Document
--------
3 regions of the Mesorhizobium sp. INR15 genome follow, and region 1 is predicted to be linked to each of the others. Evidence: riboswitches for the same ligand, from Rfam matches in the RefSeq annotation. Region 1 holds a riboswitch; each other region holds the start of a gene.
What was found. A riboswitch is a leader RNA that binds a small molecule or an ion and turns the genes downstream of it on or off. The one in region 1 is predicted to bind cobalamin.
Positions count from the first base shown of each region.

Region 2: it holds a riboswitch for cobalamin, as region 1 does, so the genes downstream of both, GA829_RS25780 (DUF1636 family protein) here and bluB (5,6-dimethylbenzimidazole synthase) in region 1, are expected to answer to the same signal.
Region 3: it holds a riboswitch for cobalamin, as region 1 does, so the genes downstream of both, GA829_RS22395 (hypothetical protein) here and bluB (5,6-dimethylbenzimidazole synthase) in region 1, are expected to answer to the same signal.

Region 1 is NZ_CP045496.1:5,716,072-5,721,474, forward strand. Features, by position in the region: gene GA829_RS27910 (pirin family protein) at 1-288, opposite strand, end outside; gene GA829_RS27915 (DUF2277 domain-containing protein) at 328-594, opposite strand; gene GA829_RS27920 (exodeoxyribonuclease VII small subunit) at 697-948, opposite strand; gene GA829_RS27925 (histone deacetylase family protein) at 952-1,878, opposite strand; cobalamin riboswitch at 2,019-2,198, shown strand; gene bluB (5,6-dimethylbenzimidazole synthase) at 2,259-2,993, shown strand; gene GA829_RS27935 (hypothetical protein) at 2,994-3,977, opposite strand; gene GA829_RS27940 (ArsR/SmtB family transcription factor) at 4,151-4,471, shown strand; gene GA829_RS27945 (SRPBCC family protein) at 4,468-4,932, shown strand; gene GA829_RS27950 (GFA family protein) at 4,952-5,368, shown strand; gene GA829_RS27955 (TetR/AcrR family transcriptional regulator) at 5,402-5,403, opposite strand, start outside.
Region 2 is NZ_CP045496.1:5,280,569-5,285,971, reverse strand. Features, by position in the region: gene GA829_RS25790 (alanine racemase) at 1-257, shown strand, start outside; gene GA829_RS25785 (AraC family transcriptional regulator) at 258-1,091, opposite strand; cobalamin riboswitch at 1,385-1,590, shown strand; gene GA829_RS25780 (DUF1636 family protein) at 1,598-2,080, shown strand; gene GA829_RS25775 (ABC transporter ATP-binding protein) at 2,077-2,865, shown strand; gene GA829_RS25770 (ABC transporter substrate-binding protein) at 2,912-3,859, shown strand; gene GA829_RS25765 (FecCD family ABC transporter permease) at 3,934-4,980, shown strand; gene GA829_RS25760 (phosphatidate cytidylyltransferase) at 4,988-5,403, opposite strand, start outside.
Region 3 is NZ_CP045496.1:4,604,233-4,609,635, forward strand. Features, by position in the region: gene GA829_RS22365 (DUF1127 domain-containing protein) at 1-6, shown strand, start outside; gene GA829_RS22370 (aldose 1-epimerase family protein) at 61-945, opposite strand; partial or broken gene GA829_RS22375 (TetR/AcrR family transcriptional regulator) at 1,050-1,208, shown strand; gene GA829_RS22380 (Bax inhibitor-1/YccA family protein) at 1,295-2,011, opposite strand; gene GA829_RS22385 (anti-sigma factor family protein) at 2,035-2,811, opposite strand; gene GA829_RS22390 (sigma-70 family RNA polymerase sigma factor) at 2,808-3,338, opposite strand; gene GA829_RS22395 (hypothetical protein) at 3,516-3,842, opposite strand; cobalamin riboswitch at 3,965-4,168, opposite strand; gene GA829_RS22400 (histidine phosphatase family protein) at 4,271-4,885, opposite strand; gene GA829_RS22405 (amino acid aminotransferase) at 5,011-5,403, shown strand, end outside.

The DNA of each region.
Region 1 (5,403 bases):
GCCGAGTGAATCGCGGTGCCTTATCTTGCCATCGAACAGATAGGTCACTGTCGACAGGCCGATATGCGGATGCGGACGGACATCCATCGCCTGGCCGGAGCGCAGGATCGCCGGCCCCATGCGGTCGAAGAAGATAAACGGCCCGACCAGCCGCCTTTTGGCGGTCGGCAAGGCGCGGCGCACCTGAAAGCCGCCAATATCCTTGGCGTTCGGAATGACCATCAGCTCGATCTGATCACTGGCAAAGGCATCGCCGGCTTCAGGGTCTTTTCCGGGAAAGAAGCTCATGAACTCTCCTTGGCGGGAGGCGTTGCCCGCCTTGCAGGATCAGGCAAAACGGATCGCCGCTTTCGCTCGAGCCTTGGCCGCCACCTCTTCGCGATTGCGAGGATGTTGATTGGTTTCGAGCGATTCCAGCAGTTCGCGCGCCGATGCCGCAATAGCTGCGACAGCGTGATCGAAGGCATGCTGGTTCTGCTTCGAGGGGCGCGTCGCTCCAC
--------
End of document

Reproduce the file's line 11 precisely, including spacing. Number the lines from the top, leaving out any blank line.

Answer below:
GCCGAGTGAATCGCGGTGCCTTATCTTGCCATCGAACAGATAGGTCACTGTCGACAGGCCGATATGCGGATGCGGACGGACATCCATCGCCTGGCCGGAGCGCAGGATCGCCGGCCCCATGCGGTCGAAGAAGATAAACGGCCCGACCAGCCGCCTTTTGGCGGTCGGCAAGGCGCGGCGCACCTGAAAGCCGCCAATATCCTTGGCGTTCGGAATGACCATCAGCTCGATCTGATCACTGGCAAAGGCATCGCCGGCTTCAGGGTCTTTTCCGGGAAAGAAGCTCATGAACTCTCCTTGGCGGGAGGCGTTGCCCGCCTTGCAGGATCAGGCAAAACGGATCGCCGCTTTCGCTCGAGCCTTGGCCGCCACCTCTTCGCGATTGCGAGGATGTTGATTGGTTTCGAGCGATTCCAGCAGTTCGCGCGCCGATGCCGCAATAGCTGCGACAGCGTGATCGAAGGCATGCTGGTTCTGCTTCGAGGGGCGCGTCGCTCCAC